Ephesians 4:1-61 As a prisoner for the Lord, then, I urge you to live a life worthy of the calling you have received. 2 Be completely humble and gentle; be patient, bearing with one another in love. 3 Make every effort to keep the unity of the Spirit through the bond of peace. 4 There is one body and one Spirit, just as you were called to one hope when you were called; 5 one Lord, one faith, one baptism; 6 one God and Father of all, who is over all and through all and in all.
A life worthy of the calling.
As a missionary (or "volunteer for mission" or "mission partner" if you prefer) I have often reflected on what my calling is, and what living a 'worthy life might mean. Here in Paul's letter to the Ephesians he gives a few pointers on how to live a worthy life: it involves patience, gentleness, humility, love, and peace. Later, he encourages them to "Be kind and compassionate to one another, forgiving each other, just as in Christ God forgave you." (v. 32)
Christians are a reconciling people; we are reconciled to God through Jesus Christ, and through God's love we are reconciled to each other. The "one hope" to which we are called is, for me, a hope of reconciliation. In order to bring about such reconciliation we must be patient, humble, loving, peaceful, and compassionate. In short, live a life worthy of the calling--a life like Christ's.
In my work here in Hong Kong I see people treating others as "less than"; I witness brutality and systems that support the exploitation of hard working people. I experience outrage and frustration when confronted head on with incivility, cruelty, and downright hatefulness. I have a hard time with patience, with gentleness, with peace. Yet, to meet these people and systems with more anger, with more hate, only furthers the distance to the reconciliation that I am called to participate in. So what is the reaction to those who do not recognize others as human beings, to systems that perpetuate exploitation?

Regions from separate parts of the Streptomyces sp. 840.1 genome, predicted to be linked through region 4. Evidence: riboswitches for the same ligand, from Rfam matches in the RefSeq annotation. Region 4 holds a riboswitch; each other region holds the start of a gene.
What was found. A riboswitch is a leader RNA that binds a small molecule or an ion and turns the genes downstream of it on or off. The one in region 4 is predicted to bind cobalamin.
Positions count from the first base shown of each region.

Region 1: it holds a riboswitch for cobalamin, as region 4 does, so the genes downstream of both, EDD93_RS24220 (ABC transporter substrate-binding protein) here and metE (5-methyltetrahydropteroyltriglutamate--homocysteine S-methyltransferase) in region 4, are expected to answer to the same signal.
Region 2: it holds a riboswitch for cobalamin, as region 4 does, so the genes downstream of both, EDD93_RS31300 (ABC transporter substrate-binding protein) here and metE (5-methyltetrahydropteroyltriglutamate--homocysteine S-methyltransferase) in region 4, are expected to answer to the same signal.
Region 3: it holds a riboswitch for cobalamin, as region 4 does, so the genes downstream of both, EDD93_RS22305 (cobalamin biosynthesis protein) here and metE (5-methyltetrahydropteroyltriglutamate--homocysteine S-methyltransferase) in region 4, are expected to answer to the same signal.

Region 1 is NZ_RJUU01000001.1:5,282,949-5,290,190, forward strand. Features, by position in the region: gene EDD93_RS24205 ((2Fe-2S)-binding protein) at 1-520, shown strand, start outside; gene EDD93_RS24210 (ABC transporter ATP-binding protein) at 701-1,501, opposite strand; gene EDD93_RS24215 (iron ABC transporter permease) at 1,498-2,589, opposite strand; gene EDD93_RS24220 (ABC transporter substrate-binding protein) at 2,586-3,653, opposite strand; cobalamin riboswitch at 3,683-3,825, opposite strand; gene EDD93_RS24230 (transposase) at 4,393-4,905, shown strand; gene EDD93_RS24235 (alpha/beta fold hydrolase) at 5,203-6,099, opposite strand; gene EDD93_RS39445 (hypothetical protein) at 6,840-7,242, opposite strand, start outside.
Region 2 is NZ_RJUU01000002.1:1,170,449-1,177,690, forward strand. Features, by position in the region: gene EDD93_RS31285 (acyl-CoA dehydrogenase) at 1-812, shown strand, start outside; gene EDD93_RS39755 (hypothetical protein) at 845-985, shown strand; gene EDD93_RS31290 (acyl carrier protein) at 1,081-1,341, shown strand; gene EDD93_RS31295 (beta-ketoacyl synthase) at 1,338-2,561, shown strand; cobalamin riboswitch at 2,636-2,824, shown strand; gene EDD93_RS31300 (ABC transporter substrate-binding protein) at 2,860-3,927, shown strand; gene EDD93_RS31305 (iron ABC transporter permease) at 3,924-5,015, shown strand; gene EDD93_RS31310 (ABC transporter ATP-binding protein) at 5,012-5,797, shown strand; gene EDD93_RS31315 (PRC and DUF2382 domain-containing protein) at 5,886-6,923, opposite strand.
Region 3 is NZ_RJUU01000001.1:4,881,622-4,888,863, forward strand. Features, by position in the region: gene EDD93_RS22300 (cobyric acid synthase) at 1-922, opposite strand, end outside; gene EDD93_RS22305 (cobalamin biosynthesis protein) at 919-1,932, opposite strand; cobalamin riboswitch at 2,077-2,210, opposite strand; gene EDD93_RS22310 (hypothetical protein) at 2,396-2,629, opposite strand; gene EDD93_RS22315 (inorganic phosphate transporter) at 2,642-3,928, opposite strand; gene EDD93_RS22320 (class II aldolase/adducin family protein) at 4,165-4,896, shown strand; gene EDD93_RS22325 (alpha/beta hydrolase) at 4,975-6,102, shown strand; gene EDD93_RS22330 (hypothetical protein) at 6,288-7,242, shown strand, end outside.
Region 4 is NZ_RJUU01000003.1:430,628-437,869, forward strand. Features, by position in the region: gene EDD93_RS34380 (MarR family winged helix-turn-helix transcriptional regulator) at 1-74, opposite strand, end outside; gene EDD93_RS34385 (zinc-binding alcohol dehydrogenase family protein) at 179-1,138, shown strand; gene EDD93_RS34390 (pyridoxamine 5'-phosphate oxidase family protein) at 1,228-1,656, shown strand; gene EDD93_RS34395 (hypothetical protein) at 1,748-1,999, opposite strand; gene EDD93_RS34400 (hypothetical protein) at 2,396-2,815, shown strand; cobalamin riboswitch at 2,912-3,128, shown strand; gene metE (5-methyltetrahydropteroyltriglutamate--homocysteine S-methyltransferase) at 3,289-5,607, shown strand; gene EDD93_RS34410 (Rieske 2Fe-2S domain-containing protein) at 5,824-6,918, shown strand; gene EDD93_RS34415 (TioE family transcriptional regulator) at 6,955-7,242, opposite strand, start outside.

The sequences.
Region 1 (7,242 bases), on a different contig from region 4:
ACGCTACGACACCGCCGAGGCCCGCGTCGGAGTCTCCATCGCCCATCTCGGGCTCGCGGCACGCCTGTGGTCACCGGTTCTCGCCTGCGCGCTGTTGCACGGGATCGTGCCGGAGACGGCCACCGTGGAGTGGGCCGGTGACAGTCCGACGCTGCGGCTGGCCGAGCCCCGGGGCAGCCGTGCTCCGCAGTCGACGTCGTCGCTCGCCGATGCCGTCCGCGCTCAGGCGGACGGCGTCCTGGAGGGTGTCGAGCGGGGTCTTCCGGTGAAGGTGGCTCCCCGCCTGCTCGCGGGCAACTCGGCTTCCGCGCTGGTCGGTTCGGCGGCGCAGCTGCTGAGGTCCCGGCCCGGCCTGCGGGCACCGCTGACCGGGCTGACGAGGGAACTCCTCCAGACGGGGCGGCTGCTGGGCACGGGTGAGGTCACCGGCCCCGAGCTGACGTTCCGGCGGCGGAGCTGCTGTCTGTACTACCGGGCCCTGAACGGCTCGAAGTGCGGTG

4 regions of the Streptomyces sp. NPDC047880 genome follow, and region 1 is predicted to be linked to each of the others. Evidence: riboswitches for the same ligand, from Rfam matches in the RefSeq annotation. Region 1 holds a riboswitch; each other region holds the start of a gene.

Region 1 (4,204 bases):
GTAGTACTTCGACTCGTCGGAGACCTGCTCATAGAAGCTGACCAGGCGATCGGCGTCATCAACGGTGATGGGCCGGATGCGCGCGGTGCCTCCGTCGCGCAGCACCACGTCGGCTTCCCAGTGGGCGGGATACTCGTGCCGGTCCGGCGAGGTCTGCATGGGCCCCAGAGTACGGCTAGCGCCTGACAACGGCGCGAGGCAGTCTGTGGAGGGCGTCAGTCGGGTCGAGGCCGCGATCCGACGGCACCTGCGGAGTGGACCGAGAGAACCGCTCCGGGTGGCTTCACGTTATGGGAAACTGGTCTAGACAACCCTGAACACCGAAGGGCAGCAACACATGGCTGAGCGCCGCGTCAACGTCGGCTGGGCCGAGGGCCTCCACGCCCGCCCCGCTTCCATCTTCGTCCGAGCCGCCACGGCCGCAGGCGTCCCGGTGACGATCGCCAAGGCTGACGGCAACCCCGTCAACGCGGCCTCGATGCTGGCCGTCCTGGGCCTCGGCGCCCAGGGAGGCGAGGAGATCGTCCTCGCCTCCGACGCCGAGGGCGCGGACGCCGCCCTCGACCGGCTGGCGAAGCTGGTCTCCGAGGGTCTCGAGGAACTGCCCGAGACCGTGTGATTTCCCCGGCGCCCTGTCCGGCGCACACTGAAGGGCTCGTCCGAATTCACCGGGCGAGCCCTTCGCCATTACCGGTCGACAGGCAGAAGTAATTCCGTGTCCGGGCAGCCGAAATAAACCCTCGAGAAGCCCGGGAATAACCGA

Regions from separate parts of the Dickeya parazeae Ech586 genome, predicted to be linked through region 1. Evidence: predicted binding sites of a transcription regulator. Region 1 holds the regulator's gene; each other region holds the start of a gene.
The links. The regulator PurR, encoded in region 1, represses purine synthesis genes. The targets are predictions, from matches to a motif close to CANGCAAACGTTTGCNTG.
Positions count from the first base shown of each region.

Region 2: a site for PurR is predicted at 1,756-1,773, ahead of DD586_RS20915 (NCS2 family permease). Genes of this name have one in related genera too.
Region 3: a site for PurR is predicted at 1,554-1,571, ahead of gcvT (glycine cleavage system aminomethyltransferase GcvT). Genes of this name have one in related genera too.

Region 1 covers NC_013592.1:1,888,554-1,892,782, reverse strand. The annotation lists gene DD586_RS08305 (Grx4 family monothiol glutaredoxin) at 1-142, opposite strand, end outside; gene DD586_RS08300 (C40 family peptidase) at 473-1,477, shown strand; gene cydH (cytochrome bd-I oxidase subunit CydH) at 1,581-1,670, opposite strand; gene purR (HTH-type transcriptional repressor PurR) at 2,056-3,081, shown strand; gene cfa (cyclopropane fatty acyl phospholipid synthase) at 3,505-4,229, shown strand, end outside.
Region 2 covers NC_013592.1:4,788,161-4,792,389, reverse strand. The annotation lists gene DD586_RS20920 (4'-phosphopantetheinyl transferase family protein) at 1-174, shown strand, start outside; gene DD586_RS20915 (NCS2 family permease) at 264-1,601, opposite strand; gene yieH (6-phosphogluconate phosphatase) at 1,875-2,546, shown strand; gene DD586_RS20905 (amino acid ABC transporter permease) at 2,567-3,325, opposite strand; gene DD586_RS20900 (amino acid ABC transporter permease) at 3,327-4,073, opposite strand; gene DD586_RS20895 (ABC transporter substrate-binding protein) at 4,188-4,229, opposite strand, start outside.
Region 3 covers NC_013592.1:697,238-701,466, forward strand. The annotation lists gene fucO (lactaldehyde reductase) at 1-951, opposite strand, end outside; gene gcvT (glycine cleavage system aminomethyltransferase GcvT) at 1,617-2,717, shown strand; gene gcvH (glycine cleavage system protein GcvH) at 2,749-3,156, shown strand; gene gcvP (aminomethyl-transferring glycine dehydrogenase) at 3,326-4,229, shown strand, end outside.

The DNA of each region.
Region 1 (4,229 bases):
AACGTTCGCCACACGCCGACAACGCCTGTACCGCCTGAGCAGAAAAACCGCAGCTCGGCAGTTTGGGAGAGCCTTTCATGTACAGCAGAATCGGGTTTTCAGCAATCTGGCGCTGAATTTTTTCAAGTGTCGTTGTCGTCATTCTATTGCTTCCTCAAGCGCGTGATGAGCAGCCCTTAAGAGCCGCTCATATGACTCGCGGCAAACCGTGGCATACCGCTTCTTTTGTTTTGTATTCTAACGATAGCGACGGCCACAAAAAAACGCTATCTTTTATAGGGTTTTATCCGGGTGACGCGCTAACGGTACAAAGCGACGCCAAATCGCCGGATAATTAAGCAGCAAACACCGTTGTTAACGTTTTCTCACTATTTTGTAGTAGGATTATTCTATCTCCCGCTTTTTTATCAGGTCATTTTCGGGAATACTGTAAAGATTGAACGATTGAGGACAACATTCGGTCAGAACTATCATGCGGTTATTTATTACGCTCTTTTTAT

Patience. Humility. Love. Peace. Compassion.
This is not to say that we should not assert basic human rights, or protest when systems threaten to take away even more from the people they are supposed to protect. When we act from a space of compassion we act through God's grace. When we act from a space of anger, fear, and hatred, we turn our backs on God's grace.
There is one body and one Spirit... one Lord, one faith, one baptism; one God and Father of all, who is over all and through all and in all.
Over all. Through all. In all.
I invite your comments, thoughts, reflections, questions, randomness. ;)
Grace and Peace,